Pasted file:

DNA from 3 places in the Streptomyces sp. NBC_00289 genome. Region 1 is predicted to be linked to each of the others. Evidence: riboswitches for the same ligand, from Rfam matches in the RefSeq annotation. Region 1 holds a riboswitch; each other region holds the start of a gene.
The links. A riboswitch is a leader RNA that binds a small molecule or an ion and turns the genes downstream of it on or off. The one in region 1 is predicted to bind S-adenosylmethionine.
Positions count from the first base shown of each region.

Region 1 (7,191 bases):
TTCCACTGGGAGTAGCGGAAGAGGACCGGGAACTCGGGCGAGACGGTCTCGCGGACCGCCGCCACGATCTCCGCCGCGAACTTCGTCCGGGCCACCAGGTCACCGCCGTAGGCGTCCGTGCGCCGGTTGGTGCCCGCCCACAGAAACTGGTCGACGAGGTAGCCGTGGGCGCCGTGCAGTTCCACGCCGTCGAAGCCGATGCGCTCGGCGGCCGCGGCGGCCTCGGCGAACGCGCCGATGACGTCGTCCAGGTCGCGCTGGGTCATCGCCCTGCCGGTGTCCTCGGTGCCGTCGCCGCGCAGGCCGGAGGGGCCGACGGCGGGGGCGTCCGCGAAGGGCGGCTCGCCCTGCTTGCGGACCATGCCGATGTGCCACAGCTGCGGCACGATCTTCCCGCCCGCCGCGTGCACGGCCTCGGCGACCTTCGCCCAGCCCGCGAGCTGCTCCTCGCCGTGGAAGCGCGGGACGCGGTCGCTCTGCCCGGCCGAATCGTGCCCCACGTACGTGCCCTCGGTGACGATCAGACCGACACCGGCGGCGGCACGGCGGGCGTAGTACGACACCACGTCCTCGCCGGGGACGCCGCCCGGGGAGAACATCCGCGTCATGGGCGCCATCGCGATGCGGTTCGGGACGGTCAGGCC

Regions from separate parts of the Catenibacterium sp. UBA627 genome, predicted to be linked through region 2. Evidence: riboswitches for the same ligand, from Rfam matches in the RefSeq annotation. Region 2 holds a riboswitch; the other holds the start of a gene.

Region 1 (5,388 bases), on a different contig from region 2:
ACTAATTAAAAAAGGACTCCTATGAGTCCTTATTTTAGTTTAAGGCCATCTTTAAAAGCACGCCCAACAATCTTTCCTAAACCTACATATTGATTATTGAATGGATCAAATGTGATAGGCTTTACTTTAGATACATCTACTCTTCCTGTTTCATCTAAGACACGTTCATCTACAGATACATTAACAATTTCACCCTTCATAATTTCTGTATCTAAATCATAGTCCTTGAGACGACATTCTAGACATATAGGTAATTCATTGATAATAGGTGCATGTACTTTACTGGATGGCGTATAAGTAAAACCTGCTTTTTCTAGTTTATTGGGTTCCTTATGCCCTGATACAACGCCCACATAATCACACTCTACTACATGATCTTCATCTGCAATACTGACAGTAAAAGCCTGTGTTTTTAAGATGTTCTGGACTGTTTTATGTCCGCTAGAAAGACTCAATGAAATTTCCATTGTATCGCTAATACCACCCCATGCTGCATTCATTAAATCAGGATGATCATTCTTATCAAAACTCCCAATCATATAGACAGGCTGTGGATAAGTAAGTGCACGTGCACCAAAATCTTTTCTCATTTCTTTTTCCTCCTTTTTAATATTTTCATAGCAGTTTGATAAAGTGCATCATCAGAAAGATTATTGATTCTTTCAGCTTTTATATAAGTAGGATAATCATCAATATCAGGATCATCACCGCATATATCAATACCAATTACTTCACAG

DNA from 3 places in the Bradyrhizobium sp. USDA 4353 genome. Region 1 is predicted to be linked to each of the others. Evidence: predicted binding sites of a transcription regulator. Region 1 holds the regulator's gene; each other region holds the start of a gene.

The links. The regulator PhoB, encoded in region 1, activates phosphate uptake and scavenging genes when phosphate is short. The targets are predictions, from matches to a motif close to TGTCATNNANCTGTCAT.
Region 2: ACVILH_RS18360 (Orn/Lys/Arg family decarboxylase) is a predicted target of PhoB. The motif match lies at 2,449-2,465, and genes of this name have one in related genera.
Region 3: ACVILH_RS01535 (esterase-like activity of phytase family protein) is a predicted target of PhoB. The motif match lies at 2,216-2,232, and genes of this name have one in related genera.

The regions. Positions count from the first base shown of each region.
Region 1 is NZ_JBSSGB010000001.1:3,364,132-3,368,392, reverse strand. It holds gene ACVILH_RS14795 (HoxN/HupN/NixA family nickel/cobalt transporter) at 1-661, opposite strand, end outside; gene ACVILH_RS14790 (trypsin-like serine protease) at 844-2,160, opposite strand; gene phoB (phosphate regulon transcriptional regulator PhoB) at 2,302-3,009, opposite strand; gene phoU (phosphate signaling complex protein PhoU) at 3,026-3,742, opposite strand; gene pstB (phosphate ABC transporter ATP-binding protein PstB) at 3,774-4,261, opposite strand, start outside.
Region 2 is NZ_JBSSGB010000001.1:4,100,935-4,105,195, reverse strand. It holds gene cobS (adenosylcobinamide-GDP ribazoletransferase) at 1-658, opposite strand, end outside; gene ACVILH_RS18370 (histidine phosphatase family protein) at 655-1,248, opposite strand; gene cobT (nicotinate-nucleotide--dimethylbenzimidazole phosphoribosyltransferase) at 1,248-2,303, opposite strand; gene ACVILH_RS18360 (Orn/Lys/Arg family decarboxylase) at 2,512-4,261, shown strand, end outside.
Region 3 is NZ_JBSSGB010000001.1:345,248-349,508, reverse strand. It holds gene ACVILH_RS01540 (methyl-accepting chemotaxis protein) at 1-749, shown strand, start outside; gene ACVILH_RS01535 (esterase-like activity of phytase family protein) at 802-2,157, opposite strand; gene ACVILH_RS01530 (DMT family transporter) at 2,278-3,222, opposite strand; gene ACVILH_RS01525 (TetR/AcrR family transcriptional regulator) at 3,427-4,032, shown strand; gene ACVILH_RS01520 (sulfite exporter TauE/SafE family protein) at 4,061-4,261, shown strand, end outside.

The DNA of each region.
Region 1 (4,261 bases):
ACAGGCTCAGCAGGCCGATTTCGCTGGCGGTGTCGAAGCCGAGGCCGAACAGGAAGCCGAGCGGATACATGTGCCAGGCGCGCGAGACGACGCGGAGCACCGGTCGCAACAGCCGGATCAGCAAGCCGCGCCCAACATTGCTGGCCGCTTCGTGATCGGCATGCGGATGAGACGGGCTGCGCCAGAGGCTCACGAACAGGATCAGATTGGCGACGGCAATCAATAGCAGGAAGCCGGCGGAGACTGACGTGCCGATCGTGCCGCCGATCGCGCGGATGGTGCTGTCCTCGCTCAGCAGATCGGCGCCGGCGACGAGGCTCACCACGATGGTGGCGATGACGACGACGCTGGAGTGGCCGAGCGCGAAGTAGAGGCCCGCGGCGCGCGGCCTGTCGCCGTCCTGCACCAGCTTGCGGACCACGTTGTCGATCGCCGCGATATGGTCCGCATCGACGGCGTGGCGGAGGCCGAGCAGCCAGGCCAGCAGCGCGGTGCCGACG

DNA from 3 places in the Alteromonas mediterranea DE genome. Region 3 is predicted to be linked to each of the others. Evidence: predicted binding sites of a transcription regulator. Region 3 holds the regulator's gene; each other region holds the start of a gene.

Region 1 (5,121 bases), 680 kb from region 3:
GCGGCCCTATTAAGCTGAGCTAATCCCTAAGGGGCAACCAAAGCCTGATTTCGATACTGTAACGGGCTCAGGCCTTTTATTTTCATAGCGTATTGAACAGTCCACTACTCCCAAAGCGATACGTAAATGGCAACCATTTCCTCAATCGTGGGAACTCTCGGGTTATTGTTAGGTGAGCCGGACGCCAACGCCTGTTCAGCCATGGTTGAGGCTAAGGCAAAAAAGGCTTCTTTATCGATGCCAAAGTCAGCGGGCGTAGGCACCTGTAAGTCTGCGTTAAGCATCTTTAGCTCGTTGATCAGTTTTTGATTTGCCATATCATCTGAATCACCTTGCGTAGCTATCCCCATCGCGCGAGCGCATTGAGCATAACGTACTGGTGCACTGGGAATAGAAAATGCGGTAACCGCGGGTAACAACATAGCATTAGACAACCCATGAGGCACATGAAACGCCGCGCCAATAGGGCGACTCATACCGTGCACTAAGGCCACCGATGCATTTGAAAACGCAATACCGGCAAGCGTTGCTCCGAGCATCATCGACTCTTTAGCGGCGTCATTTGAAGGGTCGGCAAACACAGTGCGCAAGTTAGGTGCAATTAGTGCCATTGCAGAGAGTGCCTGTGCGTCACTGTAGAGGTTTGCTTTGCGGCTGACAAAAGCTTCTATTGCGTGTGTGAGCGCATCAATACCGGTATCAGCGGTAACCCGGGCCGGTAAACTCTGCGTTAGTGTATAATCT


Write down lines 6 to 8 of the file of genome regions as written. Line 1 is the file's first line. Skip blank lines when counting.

Regions from separate parts of the Catenibacterium sp. UBA627 genome, predicted to be linked through region 2. Evidence: riboswitches for the same ligand, from Rfam matches in the RefSeq annotation. Region 2 holds a riboswitch; the other holds the start of a gene.

Region 1 (5,388 bases), on a different contig from region 2:
ACTAATTAAAAAAGGACTCCTATGAGTCCTTATTTTAGTTTAAGGCCATCTTTAAAAGCACGCCCAACAATCTTTCCTAAACCTACATATTGATTATTGAATGGATCAAATGTGATAGGCTTTACTTTAGATACATCTACTCTTCCTGTTTCATCTAAGACACGTTCATCTACAGATACATTAACAATTTCACCCTTCATAATTTCTGTATCTAAATCATAGTCCTTGAGACGACATTCTAGACATATAGGTAATTCATTGATAATAGGTGCATGTACTTTACTGGATGGCGTATAAGTAAAACCTGCTTTTTCTAGTTTATTGGGTTCCTTATGCCCTGATACAACGCCCACATAATCACACTCTACTACATGATCTTCATCTGCAATACTGACAGTAAAAGCCTGTGTTTTTAAGATGTTCTGGACTGTTTTATGTCCGCTAGAAAGACTCAATGAAATTTCCATTGTATCGCTAATACCACCCCATGCTGCATTCATTAAATCAGGATGATCATTCTTATCAAAACTCCCAATCATATAGACAGGCTGTGGATAAGTAAGTGCACGTGCACCAAAATCTTTTCTCATTTCTTTTTCCTCCTTTTTAATATTTTCATAGCAGTTTGATAAAGTGCATCATCAGAAAGATTATTGATTCTTTCAGCTTTTATATAAGTAGGATAATCATCAATATCAGGATCATCACCGCATATATCAATACCAATTACTTCACAG